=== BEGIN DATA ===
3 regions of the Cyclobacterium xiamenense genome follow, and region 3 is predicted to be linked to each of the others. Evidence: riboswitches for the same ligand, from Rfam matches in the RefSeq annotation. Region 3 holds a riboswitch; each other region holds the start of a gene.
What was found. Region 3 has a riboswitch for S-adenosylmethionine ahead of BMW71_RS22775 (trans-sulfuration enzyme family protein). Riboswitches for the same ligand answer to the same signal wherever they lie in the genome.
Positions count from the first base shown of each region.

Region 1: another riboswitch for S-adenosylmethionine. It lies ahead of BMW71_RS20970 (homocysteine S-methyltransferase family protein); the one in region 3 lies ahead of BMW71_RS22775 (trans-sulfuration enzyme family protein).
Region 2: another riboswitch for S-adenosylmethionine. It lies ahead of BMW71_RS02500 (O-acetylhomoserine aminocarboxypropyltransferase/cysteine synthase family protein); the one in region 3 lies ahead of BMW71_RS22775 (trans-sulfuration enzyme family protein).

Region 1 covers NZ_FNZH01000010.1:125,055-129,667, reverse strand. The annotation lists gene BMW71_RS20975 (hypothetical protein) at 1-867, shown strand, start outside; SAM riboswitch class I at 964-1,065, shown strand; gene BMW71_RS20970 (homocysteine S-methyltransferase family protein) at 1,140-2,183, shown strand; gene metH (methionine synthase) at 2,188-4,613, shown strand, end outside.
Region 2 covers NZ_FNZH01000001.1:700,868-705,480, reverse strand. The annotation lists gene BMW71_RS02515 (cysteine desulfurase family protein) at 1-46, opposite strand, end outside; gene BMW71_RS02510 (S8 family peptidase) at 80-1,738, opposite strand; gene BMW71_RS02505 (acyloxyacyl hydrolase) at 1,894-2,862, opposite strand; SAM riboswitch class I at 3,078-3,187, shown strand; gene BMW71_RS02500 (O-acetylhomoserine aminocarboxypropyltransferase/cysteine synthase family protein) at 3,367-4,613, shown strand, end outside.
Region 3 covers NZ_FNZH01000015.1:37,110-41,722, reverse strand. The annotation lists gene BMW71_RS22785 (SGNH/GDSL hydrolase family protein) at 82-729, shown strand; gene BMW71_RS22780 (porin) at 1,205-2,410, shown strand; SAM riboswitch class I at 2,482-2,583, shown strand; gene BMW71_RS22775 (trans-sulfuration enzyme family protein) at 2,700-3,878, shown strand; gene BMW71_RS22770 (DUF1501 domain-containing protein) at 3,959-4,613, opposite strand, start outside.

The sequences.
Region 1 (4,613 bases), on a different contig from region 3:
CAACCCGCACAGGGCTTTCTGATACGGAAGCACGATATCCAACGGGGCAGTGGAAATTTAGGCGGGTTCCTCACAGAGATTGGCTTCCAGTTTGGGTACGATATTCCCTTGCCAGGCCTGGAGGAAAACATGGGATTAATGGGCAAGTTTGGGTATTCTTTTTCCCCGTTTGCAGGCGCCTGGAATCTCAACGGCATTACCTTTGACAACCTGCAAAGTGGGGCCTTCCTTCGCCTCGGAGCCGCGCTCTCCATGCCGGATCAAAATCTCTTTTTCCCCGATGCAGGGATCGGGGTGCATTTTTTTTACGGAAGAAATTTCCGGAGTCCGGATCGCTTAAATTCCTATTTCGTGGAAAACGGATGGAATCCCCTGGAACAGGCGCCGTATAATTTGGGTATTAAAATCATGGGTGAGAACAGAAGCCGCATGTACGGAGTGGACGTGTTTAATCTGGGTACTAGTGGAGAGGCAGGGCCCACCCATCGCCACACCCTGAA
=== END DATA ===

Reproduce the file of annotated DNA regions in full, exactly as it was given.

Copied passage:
3 regions of the Cyclobacterium xiamenense genome follow, and region 3 is predicted to be linked to each of the others. Evidence: riboswitches for the same ligand, from Rfam matches in the RefSeq annotation. Region 3 holds a riboswitch; each other region holds the start of a gene.
What was found. Region 3 has a riboswitch for S-adenosylmethionine ahead of BMW71_RS22775 (trans-sulfuration enzyme family protein). Riboswitches for the same ligand answer to the same signal wherever they lie in the genome.
Positions count from the first base shown of each region.

Region 1: another riboswitch for S-adenosylmethionine. It lies ahead of BMW71_RS20970 (homocysteine S-methyltransferase family protein); the one in region 3 lies ahead of BMW71_RS22775 (trans-sulfuration enzyme family protein).
Region 2: another riboswitch for S-adenosylmethionine. It lies ahead of BMW71_RS02500 (O-acetylhomoserine aminocarboxypropyltransferase/cysteine synthase family protein); the one in region 3 lies ahead of BMW71_RS22775 (trans-sulfuration enzyme family protein).

Region 1 covers NZ_FNZH01000010.1:125,055-129,667, reverse strand. The annotation lists gene BMW71_RS20975 (hypothetical protein) at 1-867, shown strand, start outside; SAM riboswitch class I at 964-1,065, shown strand; gene BMW71_RS20970 (homocysteine S-methyltransferase family protein) at 1,140-2,183, shown strand; gene metH (methionine synthase) at 2,188-4,613, shown strand, end outside.
Region 2 covers NZ_FNZH01000001.1:700,868-705,480, reverse strand. The annotation lists gene BMW71_RS02515 (cysteine desulfurase family protein) at 1-46, opposite strand, end outside; gene BMW71_RS02510 (S8 family peptidase) at 80-1,738, opposite strand; gene BMW71_RS02505 (acyloxyacyl hydrolase) at 1,894-2,862, opposite strand; SAM riboswitch class I at 3,078-3,187, shown strand; gene BMW71_RS02500 (O-acetylhomoserine aminocarboxypropyltransferase/cysteine synthase family protein) at 3,367-4,613, shown strand, end outside.
Region 3 covers NZ_FNZH01000015.1:37,110-41,722, reverse strand. The annotation lists gene BMW71_RS22785 (SGNH/GDSL hydrolase family protein) at 82-729, shown strand; gene BMW71_RS22780 (porin) at 1,205-2,410, shown strand; SAM riboswitch class I at 2,482-2,583, shown strand; gene BMW71_RS22775 (trans-sulfuration enzyme family protein) at 2,700-3,878, shown strand; gene BMW71_RS22770 (DUF1501 domain-containing protein) at 3,959-4,613, opposite strand, start outside.

The sequences.
Region 1 (4,613 bases), on a different contig from region 3:
CAACCCGCACAGGGCTTTCTGATACGGAAGCACGATATCCAACGGGGCAGTGGAAATTTAGGCGGGTTCCTCACAGAGATTGGCTTCCAGTTTGGGTACGATATTCCCTTGCCAGGCCTGGAGGAAAACATGGGATTAATGGGCAAGTTTGGGTATTCTTTTTCCCCGTTTGCAGGCGCCTGGAATCTCAACGGCATTACCTTTGACAACCTGCAAAGTGGGGCCTTCCTTCGCCTCGGAGCCGCGCTCTCCATGCCGGATCAAAATCTCTTTTTCCCCGATGCAGGGATCGGGGTGCATTTTTTTTACGGAAGAAATTTCCGGAGTCCGGATCGCTTAAATTCCTATTTCGTGGAAAACGGATGGAATCCCCTGGAACAGGCGCCGTATAATTTGGGTATTAAAATCATGGGTGAGAACAGAAGCCGCATGTACGGAGTGGACGTGTTTAATCTGGGTACTAGTGGAGAGGCAGGGCCCACCCATCGCCACACCCTGAA